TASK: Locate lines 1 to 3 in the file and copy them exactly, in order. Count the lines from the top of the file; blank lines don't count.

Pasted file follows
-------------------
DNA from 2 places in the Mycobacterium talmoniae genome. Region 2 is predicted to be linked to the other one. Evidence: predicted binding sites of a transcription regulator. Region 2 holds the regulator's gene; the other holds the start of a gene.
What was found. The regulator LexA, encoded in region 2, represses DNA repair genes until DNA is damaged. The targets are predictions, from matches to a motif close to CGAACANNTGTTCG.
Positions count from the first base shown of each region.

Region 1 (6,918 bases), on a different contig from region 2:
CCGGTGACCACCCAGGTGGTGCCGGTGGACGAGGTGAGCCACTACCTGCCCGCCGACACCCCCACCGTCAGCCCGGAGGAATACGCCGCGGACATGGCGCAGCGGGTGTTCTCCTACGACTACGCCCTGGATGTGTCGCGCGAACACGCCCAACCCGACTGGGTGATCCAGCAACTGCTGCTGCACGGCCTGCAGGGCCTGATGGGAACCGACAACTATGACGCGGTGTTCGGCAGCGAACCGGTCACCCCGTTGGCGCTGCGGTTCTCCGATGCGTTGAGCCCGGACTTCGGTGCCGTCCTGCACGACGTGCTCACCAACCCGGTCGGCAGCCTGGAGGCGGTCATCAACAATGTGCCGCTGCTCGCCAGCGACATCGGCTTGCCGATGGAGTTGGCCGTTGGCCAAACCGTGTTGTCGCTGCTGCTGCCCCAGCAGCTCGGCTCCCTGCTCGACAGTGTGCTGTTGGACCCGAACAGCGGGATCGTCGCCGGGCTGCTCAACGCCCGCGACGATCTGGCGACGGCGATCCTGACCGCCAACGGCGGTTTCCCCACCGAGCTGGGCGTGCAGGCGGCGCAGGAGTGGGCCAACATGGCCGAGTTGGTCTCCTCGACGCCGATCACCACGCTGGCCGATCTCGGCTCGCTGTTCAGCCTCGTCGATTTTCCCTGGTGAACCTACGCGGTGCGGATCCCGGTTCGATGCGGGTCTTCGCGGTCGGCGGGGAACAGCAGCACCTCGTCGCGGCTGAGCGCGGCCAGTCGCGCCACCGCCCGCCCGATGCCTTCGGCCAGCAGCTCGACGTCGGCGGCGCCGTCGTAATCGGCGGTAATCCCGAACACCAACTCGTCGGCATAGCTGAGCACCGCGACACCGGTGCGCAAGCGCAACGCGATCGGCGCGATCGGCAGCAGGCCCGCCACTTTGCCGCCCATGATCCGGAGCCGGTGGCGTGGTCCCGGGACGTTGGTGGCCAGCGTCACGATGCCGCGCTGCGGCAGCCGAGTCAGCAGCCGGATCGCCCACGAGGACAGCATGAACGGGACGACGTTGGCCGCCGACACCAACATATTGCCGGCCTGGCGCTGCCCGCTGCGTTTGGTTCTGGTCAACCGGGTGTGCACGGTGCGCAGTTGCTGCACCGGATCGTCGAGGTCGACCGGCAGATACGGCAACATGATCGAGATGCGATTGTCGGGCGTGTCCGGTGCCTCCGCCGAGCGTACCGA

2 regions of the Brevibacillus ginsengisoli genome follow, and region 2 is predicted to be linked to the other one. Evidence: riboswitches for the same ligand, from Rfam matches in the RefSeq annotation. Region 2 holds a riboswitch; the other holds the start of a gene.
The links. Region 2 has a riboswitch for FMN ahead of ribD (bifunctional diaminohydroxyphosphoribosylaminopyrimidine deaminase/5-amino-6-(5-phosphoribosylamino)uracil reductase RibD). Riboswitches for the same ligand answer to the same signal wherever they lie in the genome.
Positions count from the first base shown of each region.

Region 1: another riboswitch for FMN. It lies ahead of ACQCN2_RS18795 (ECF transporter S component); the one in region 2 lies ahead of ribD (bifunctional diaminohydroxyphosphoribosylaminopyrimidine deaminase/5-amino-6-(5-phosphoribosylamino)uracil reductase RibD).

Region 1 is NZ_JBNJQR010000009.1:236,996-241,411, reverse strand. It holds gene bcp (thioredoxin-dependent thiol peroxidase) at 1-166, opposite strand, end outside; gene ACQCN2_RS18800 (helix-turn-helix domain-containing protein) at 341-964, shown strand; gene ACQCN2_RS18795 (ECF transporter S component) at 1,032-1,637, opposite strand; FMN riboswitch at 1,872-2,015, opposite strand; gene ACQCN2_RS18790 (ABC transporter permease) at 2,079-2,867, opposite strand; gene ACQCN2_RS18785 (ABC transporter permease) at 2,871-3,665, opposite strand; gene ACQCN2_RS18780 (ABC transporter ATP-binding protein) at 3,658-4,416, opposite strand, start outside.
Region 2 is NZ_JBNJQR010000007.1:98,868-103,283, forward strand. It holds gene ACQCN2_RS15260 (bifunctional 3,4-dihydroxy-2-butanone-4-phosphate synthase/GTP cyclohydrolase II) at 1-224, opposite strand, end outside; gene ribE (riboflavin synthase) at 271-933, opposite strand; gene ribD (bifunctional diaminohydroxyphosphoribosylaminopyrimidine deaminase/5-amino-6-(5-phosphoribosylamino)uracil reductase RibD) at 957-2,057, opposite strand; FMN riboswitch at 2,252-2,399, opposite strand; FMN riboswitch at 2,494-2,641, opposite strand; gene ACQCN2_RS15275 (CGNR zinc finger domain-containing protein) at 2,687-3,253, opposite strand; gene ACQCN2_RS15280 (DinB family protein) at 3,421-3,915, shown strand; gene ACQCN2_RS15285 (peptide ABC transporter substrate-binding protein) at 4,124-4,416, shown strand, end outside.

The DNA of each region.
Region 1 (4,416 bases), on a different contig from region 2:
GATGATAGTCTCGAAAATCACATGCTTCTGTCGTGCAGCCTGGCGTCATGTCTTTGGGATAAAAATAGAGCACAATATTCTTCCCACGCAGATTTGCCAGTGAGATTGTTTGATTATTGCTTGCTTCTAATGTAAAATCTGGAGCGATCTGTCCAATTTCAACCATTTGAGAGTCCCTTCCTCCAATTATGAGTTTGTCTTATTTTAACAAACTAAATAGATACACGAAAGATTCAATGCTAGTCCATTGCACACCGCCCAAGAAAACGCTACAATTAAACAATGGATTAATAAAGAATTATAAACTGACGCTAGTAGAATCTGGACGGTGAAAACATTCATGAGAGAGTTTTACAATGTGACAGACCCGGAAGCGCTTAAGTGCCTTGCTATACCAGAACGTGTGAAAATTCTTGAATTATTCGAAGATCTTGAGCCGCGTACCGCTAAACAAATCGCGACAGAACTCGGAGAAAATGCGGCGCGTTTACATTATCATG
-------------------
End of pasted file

DNA from 2 places in the Mycobacterium talmoniae genome. Region 2 is predicted to be linked to the other one. Evidence: predicted binding sites of a transcription regulator. Region 2 holds the regulator's gene; the other holds the start of a gene.
What was found. The regulator LexA, encoded in region 2, represses DNA repair genes until DNA is damaged. The targets are predictions, from matches to a motif close to CGAACANNTGTTCG.
Positions count from the first base shown of each region.